Executive Leader Cllr Brenda Warrington

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Councillor Brenda Warrington, Executive Leader of Tameside Council

A Budget That Fails to Deliver

Thursday, 01 November 2018


 
On Monday afternoon, the Chancellor of the Exchequer delivered his Budget for the coming year. Standing in the dispatch box at the House of Commons, he declared that “the era of austerity is coming to an end”. After spending some time going over the facts and figures, my reply to him is now “Who are you kidding?”

Let’s put the rhetoric to one side for the moment and see where the numbers take us.

Since 2010, local government funding has been decimated to the tune of almost £16 billion. Where we had £1 to spend in 2010, we have only 40p to spend eight years later. We know as well that the government has already penned in a further £1.3 billion in cuts next year. When you put everything together, the Local Government Association has estimated that by 2025 councils in England will have £7.8 billion less than they need to operate at the level they’re at right now.

When you’re dealing with amounts of that scale, the sums of £650 million for adult social care or £84 million for children’s services announced in the Budget start looking a lot less impressive. At best, this Budget offers sticking plasters on years’ worth of gaping wounds. At worst, it threatens the ability of local government to keep running the vital services that millions of people up and down the country, particularly the elderly and vulnerable, depend upon.

It wasn’t just local government who spent the start of the week finding out that “the end of austerity” is a mirage.

The mental health funding crisis in our NHS is now so severe that some patients are being sent hundreds of miles away from home to access basic treatment. The government’s response in the Budget has been to try and pass off £2 billion as new money, when in actual fact it’s coming from previously announced NHS funding.

The government seems to think that all schools needed in the Budget was a one-off payment of £10,000 each for primary schools and £50,000 each for secondary schools to cover “little extras”. Yet we know that school buildings up and down the country are facing a maintenance backlog of £6.7 billion, and that a wholesale neglect of professional retention and development has meant that over half our teachers are considering leaving the sector entirely.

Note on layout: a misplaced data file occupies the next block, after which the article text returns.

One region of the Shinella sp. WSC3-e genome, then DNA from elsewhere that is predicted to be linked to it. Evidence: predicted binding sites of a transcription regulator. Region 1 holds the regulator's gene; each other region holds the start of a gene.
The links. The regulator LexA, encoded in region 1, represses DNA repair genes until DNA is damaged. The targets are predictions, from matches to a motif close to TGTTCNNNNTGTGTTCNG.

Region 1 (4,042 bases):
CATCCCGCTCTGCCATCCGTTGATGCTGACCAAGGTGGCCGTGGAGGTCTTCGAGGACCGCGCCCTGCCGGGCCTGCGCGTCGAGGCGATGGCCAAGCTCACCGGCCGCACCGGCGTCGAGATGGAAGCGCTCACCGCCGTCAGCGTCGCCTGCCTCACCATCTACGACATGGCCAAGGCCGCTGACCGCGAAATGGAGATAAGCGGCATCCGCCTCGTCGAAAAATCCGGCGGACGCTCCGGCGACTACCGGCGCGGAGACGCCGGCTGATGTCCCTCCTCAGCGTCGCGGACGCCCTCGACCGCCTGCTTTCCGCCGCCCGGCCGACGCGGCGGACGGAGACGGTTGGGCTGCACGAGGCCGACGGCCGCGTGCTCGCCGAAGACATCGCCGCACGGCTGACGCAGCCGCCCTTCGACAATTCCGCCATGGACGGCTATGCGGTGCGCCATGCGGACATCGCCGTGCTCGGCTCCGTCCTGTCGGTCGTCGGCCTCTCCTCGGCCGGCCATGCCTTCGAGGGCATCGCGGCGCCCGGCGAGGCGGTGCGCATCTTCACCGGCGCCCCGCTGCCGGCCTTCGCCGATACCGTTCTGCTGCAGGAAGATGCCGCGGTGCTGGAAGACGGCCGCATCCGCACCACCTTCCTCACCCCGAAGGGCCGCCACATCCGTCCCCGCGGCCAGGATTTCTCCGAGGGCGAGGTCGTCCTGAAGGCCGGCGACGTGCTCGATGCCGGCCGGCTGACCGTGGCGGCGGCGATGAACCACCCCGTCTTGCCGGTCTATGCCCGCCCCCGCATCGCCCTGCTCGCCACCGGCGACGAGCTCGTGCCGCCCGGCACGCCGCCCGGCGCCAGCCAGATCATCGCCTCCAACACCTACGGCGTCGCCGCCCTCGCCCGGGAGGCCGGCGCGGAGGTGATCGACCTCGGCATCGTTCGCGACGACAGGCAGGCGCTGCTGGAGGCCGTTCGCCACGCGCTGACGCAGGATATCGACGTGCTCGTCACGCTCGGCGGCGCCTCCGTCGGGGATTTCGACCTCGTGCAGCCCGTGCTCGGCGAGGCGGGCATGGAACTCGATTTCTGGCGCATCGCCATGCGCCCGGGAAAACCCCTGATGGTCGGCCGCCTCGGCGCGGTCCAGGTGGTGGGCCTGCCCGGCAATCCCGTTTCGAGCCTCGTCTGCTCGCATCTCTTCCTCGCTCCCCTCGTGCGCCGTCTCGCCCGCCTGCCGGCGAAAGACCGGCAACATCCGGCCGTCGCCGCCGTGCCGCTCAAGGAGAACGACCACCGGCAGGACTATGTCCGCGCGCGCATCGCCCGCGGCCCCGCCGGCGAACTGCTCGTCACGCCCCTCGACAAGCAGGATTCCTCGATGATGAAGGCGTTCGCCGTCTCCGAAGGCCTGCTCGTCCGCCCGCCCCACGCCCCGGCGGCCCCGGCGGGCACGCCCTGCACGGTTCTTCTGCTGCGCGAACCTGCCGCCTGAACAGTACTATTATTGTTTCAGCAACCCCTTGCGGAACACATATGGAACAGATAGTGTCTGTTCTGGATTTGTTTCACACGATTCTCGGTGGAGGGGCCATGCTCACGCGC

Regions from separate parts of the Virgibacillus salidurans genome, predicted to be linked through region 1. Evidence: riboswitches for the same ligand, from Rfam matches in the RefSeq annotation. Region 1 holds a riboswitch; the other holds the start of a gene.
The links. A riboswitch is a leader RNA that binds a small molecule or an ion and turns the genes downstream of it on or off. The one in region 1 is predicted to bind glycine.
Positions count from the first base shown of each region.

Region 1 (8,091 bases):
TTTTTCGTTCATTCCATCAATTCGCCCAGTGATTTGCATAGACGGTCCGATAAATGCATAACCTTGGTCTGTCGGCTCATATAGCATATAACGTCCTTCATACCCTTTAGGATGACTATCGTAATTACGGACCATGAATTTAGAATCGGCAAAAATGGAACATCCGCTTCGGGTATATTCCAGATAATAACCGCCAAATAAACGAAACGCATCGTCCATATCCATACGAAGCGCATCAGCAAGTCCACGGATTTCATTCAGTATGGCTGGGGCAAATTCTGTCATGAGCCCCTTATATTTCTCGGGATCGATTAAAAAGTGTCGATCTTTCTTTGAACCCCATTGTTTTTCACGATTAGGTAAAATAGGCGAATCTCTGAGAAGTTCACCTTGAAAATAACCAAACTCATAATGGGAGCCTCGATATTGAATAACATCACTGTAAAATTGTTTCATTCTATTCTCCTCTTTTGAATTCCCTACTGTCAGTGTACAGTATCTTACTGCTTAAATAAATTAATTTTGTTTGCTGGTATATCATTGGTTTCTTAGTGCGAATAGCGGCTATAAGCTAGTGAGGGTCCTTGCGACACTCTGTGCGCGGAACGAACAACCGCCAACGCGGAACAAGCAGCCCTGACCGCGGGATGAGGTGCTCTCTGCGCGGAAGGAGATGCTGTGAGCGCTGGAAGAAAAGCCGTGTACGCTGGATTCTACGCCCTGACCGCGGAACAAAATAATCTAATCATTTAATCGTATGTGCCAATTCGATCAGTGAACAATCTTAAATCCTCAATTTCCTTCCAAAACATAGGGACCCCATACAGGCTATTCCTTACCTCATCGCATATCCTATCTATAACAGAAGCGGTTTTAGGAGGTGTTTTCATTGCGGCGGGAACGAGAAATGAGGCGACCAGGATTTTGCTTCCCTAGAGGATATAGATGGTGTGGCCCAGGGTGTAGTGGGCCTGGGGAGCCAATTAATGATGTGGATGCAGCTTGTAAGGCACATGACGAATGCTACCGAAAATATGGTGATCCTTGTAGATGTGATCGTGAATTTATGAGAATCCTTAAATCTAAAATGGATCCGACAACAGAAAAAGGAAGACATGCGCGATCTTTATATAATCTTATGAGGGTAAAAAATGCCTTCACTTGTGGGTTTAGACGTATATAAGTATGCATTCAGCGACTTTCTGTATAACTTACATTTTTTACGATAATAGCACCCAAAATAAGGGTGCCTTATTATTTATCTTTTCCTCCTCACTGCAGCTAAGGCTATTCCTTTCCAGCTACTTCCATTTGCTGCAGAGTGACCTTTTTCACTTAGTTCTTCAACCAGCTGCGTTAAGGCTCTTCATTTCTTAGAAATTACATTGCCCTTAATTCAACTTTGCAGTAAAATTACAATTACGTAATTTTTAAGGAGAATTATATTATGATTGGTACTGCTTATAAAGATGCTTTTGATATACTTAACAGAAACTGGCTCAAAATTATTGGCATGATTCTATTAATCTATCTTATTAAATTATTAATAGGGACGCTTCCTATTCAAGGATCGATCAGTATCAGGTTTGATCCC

Despite tinkering around the edges with Universal Credit, 75% of the cuts to working age benefits announced since 2015 remain. Even more alarming is the fact that the government seems to be intent in ploughing ahead with Universal Credit as a whole, despite the almost overwhelming evidence that the serious problems in its design and implementation remain unresolved.

The true cost of austerity can no longer be denied, even by a government that has spent eight long years wilfully ignoring the damage it wreaked. But actions always speak louder than words, and this is a Budget that has failed to do what needs to be done. If the government had really wanted to end austerity, they would have put the money in place to start reversing the cuts to public sector funding. If they really wanted to end austerity, they would have addressed the funding inequalities that have left some parts of the country flush with investment and other parts barely keeping their heads above water. If they really wanted to end austerity, they would have taken responsibility for the UK having the worst economic growth in the G20 nations and the slowest increase in wages since the Napoleonic Wars.

The government says that they are ending austerity, but all they’ve given us is more of the same. Every Tameside resident, every public sector organisation and worker, anybody who cares about the future of our country deserves better than what they were offered on Monday.

 

Posted by: Executive Leader


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